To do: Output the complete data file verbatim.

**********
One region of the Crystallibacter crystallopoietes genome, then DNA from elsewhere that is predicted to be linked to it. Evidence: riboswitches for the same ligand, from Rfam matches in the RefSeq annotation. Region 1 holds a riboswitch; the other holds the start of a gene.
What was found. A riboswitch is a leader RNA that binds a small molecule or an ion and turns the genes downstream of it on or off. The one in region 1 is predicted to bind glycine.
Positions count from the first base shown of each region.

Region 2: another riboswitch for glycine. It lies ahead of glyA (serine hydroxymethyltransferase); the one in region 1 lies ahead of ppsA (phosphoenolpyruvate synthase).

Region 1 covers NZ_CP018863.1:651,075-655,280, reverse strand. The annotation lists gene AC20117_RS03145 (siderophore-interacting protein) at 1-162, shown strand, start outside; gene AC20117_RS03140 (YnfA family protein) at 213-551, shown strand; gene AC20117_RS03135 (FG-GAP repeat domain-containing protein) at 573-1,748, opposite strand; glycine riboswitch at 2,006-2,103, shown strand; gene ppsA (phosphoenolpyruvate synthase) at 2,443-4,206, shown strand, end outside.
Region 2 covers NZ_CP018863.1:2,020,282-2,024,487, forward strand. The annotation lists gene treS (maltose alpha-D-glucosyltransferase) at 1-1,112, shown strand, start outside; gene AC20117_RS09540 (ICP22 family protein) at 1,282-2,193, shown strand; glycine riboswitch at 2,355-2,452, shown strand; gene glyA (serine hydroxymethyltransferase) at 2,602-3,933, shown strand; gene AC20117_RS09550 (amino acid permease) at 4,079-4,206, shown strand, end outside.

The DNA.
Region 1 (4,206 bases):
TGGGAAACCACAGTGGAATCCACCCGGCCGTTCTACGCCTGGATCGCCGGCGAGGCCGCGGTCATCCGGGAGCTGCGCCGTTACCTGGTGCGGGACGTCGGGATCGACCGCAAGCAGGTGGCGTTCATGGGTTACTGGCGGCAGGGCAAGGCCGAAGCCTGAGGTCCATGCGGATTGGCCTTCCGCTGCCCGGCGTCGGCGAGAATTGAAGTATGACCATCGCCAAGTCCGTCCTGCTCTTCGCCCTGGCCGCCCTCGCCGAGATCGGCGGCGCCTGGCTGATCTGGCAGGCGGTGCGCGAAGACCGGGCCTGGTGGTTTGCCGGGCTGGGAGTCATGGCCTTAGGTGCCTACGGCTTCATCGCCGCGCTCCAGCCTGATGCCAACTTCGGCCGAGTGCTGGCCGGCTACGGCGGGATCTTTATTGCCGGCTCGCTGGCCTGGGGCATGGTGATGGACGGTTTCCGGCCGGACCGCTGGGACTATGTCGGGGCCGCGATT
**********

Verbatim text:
One region of the Crystallibacter crystallopoietes genome, then DNA from elsewhere that is predicted to be linked to it. Evidence: riboswitches for the same ligand, from Rfam matches in the RefSeq annotation. Region 1 holds a riboswitch; the other holds the start of a gene.
What was found. A riboswitch is a leader RNA that binds a small molecule or an ion and turns the genes downstream of it on or off. The one in region 1 is predicted to bind glycine.
Positions count from the first base shown of each region.

Region 2: another riboswitch for glycine. It lies ahead of glyA (serine hydroxymethyltransferase); the one in region 1 lies ahead of ppsA (phosphoenolpyruvate synthase).

Region 1 covers NZ_CP018863.1:651,075-655,280, reverse strand. The annotation lists gene AC20117_RS03145 (siderophore-interacting protein) at 1-162, shown strand, start outside; gene AC20117_RS03140 (YnfA family protein) at 213-551, shown strand; gene AC20117_RS03135 (FG-GAP repeat domain-containing protein) at 573-1,748, opposite strand; glycine riboswitch at 2,006-2,103, shown strand; gene ppsA (phosphoenolpyruvate synthase) at 2,443-4,206, shown strand, end outside.
Region 2 covers NZ_CP018863.1:2,020,282-2,024,487, forward strand. The annotation lists gene treS (maltose alpha-D-glucosyltransferase) at 1-1,112, shown strand, start outside; gene AC20117_RS09540 (ICP22 family protein) at 1,282-2,193, shown strand; glycine riboswitch at 2,355-2,452, shown strand; gene glyA (serine hydroxymethyltransferase) at 2,602-3,933, shown strand; gene AC20117_RS09550 (amino acid permease) at 4,079-4,206, shown strand, end outside.

The DNA.
Region 1 (4,206 bases):
TGGGAAACCACAGTGGAATCCACCCGGCCGTTCTACGCCTGGATCGCCGGCGAGGCCGCGGTCATCCGGGAGCTGCGCCGTTACCTGGTGCGGGACGTCGGGATCGACCGCAAGCAGGTGGCGTTCATGGGTTACTGGCGGCAGGGCAAGGCCGAAGCCTGAGGTCCATGCGGATTGGCCTTCCGCTGCCCGGCGTCGGCGAGAATTGAAGTATGACCATCGCCAAGTCCGTCCTGCTCTTCGCCCTGGCCGCCCTCGCCGAGATCGGCGGCGCCTGGCTGATCTGGCAGGCGGTGCGCGAAGACCGGGCCTGGTGGTTTGCCGGGCTGGGAGTCATGGCCTTAGGTGCCTACGGCTTCATCGCCGCGCTCCAGCCTGATGCCAACTTCGGCCGAGTGCTGGCCGGCTACGGCGGGATCTTTATTGCCGGCTCGCTGGCCTGGGGCATGGTGATGGACGGTTTCCGGCCGGACCGCTGGGACTATGTCGGGGCCGCGATT